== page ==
Set up appropriate seating. If you have a small number of participants at your meeting, consider arranging the chairs in a circle or having everyone sit around the same table. Using a head table for the officers implies a separation between “us” and “them,” which doesn’t convey a spirit of cooperation. Sitting in a circle also helps break the tendency for cliques to sit together and encourages quieter members to participate.
Introduce yourself and others. Don’t assume you know who’s who! Ask. Better yet, provide nametags and introduce yourself to new faces. Start every meeting with a welcome message. Most PTO meetings are small enough that all attendees can introduce themselves at the start of every meeting. It might seem awkward to hear your good friends introduce themselves to each other, but the newcomers will appreciate it and feel less like outsiders.
Follow the agenda. Plan the meeting ahead of time and write down the sequence of events so you don’t forget anything important. List specific topics under general categories such as “new business,” “unfinished business,” and “committee reports.” Include open discussion at the end of the meeting, and note the date, time, and place for the next meeting. Distribute hard copies so the attendees can track the progress of the meeting and take notes if desired.
Be enthusiastic and upbeat. Even if you are worried about volunteer participation, fundraising, or the group’s reputation, set a positive tone. As leader of the group, your excitement will rub off on other parents.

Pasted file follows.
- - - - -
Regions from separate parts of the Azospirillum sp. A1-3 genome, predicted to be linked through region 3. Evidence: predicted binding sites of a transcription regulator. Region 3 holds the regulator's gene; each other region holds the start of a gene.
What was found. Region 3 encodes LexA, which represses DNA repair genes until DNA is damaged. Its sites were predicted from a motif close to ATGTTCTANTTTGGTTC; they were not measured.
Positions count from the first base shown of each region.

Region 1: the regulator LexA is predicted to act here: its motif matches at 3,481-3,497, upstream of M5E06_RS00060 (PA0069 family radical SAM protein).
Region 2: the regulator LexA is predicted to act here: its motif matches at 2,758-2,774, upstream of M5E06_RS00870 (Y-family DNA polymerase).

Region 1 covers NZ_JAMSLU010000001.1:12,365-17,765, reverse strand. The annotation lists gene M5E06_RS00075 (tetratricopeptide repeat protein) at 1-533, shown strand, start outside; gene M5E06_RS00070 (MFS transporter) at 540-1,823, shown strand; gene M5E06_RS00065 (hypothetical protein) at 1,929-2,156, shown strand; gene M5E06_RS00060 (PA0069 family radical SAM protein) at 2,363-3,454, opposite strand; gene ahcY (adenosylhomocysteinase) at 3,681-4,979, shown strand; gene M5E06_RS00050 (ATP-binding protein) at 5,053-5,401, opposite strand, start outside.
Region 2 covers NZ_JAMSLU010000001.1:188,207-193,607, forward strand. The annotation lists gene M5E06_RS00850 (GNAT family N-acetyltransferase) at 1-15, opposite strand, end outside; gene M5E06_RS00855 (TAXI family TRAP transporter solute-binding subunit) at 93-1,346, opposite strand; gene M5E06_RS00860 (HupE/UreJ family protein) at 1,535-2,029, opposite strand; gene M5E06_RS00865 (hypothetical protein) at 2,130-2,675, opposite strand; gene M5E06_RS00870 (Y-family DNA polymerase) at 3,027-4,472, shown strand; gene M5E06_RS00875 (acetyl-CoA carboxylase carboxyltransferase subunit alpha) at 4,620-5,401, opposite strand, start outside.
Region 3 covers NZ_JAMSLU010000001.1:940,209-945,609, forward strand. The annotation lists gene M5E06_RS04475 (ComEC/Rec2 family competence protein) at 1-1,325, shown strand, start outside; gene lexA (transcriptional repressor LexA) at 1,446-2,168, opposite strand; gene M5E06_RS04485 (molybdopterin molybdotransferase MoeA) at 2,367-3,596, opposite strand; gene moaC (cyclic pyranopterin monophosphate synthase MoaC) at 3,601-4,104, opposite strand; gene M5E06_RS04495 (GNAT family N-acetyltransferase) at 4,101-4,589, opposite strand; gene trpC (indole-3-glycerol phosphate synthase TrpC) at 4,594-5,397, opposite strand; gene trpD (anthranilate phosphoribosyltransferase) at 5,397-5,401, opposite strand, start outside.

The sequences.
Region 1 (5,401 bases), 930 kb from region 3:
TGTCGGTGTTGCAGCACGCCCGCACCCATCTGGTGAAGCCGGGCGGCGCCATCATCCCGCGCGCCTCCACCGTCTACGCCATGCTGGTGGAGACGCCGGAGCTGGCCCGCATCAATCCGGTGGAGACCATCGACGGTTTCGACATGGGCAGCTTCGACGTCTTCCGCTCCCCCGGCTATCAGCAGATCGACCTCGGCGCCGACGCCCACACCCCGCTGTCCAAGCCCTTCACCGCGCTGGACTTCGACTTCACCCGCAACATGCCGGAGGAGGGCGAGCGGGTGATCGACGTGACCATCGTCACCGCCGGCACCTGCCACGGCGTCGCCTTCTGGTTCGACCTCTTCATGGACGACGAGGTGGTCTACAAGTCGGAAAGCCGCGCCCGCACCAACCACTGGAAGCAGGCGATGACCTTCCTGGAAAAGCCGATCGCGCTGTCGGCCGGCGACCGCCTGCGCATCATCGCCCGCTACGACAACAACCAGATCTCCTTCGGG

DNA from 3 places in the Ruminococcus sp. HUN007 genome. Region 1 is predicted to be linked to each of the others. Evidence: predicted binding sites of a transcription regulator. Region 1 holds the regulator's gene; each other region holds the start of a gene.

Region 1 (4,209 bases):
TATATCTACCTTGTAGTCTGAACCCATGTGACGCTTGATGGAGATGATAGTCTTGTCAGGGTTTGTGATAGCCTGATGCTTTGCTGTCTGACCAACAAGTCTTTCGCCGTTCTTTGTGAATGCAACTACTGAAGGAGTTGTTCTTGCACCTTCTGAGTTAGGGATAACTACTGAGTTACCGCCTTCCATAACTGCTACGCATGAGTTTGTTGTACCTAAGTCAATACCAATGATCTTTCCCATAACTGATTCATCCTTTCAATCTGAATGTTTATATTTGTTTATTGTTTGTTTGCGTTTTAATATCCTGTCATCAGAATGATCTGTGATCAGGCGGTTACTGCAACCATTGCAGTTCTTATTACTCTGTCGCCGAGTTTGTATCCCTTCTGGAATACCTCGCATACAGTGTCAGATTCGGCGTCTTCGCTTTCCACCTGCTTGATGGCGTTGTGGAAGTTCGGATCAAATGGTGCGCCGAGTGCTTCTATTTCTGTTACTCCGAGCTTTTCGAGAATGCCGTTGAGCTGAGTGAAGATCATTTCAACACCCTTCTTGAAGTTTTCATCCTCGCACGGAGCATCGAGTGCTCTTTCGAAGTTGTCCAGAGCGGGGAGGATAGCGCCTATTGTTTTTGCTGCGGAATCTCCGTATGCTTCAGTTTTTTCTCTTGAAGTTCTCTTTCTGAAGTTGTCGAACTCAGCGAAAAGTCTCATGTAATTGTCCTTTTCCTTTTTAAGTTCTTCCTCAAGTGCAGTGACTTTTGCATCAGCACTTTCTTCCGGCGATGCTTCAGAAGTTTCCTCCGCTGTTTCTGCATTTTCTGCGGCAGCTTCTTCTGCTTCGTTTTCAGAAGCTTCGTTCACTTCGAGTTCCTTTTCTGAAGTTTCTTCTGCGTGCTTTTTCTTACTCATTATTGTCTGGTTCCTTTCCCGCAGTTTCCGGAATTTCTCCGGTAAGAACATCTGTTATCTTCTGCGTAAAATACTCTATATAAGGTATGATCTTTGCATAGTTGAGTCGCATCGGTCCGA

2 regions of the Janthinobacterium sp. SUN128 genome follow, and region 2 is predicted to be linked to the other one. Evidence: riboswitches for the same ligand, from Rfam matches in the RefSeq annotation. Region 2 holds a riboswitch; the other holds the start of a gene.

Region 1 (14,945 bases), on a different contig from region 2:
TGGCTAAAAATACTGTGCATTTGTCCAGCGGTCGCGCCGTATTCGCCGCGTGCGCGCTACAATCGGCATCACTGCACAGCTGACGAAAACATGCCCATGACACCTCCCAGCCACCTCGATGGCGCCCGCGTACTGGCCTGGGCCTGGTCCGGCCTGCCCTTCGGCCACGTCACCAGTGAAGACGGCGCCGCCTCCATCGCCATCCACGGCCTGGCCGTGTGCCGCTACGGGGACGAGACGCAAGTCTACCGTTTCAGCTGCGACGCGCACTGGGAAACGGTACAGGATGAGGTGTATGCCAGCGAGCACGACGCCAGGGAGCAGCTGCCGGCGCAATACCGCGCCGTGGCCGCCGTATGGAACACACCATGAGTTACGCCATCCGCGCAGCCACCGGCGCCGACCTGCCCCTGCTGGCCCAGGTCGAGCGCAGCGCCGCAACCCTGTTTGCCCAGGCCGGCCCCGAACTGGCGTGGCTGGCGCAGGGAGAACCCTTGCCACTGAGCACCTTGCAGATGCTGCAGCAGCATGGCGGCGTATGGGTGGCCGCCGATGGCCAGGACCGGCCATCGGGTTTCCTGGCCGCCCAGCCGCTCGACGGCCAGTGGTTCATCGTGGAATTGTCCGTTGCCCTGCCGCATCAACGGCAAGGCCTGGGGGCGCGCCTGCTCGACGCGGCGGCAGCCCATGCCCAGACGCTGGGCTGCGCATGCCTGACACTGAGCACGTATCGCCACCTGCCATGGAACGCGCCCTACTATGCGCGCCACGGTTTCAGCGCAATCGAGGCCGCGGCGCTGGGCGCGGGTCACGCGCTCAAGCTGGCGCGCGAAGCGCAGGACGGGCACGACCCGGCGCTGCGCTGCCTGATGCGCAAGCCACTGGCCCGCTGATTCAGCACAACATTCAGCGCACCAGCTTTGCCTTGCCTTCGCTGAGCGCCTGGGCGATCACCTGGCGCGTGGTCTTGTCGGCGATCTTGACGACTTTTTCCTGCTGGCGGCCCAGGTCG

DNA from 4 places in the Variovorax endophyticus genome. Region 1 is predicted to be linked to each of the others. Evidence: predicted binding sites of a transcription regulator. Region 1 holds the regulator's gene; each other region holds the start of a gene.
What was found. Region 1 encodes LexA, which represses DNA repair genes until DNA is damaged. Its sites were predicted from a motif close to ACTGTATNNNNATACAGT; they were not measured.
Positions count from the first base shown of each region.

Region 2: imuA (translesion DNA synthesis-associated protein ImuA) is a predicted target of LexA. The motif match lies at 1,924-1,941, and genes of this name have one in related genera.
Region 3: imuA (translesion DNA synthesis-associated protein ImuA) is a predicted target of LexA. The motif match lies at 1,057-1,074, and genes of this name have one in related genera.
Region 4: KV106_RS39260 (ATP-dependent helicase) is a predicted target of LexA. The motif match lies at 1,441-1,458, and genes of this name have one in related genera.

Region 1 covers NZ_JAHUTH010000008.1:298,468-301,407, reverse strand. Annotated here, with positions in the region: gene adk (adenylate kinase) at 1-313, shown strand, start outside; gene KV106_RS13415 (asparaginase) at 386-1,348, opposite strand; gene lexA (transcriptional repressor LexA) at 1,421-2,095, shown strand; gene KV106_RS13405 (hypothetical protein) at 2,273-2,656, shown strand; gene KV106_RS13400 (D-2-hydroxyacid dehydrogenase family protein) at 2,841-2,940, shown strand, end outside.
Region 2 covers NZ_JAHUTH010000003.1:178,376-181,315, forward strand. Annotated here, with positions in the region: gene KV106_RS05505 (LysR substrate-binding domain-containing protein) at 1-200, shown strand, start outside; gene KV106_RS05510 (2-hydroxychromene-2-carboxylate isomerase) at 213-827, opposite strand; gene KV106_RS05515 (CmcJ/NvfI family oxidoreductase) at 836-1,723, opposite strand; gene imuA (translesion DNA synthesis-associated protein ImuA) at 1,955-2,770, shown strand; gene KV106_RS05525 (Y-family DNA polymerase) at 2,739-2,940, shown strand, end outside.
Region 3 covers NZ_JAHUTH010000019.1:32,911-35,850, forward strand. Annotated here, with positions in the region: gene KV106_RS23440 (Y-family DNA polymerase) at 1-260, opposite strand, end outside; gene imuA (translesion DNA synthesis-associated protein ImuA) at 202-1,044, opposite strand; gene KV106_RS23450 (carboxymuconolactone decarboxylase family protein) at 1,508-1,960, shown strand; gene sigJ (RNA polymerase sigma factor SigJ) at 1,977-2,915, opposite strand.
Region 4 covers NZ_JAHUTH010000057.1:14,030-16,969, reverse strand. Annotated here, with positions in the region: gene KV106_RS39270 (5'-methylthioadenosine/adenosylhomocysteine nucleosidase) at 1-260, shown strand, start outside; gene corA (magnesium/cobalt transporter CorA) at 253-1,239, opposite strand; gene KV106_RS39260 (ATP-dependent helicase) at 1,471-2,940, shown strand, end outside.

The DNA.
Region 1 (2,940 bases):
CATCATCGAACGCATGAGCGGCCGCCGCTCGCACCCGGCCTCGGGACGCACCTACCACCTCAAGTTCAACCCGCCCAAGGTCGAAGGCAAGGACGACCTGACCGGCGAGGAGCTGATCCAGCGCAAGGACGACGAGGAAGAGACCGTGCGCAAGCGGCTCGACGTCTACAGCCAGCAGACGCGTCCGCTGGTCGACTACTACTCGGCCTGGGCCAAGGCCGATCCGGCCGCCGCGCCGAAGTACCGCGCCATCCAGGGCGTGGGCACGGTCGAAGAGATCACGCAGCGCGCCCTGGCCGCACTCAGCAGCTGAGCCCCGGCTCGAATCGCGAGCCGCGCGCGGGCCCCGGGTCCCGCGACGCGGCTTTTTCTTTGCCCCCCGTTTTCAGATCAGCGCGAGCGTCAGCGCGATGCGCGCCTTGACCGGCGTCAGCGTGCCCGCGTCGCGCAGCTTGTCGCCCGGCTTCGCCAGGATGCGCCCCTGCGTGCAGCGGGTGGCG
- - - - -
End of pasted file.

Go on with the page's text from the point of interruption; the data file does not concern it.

Nurture new members. New members who don’t speak up are probably overwhelmed, bored, satisfied, or intimidated. It’s your job to figure out which. Don’t leave new members to drift on their own. Treat your newest members as the future parent group leaders that they are.
Know your bylaws. Familiarize yourself with your group’s bylaws, standing rules, policies, and precedents so you can properly address unexpected issues. If you’re caught off-guard by an assertive member with a controversial topic, consider tabling the issue for a month to allow time for the board to research the issue.
Keep control. It’s your responsibility to keep the meeting on task. Call on individuals who want to speak to the issue at hand, trying hard to alternate between “pro” and “con” viewpoints. Do not tolerate crosstalk, side conversations, or detailed committee discussions. Unrestrained debate may be the most common reason that general parent group meetings drag–and why so many parents swear they’ll never attend again.
Be impartial. According to Robert’s Rules of Order, the president must remain publicly neutral, stay out of debate, and vote only when necessary to break a tie. Your personal feelings, expressed in the context of a formal parent group meeting, can improperly sway others. Your job is to preside, not influence.
Respect your guests. If you invite guest speakers, put them first on the agenda. Introduce them, thank the guest speakers for their time, and allow them to leave when they’re finished.
Partner with your principal. Review the meeting agenda with the principal in advance. Work together to target topics for his report, and specify the amount of time allocated. During the meeting, don’t be afraid to direct the principal politely to stay on point, just as you would a fellow parent.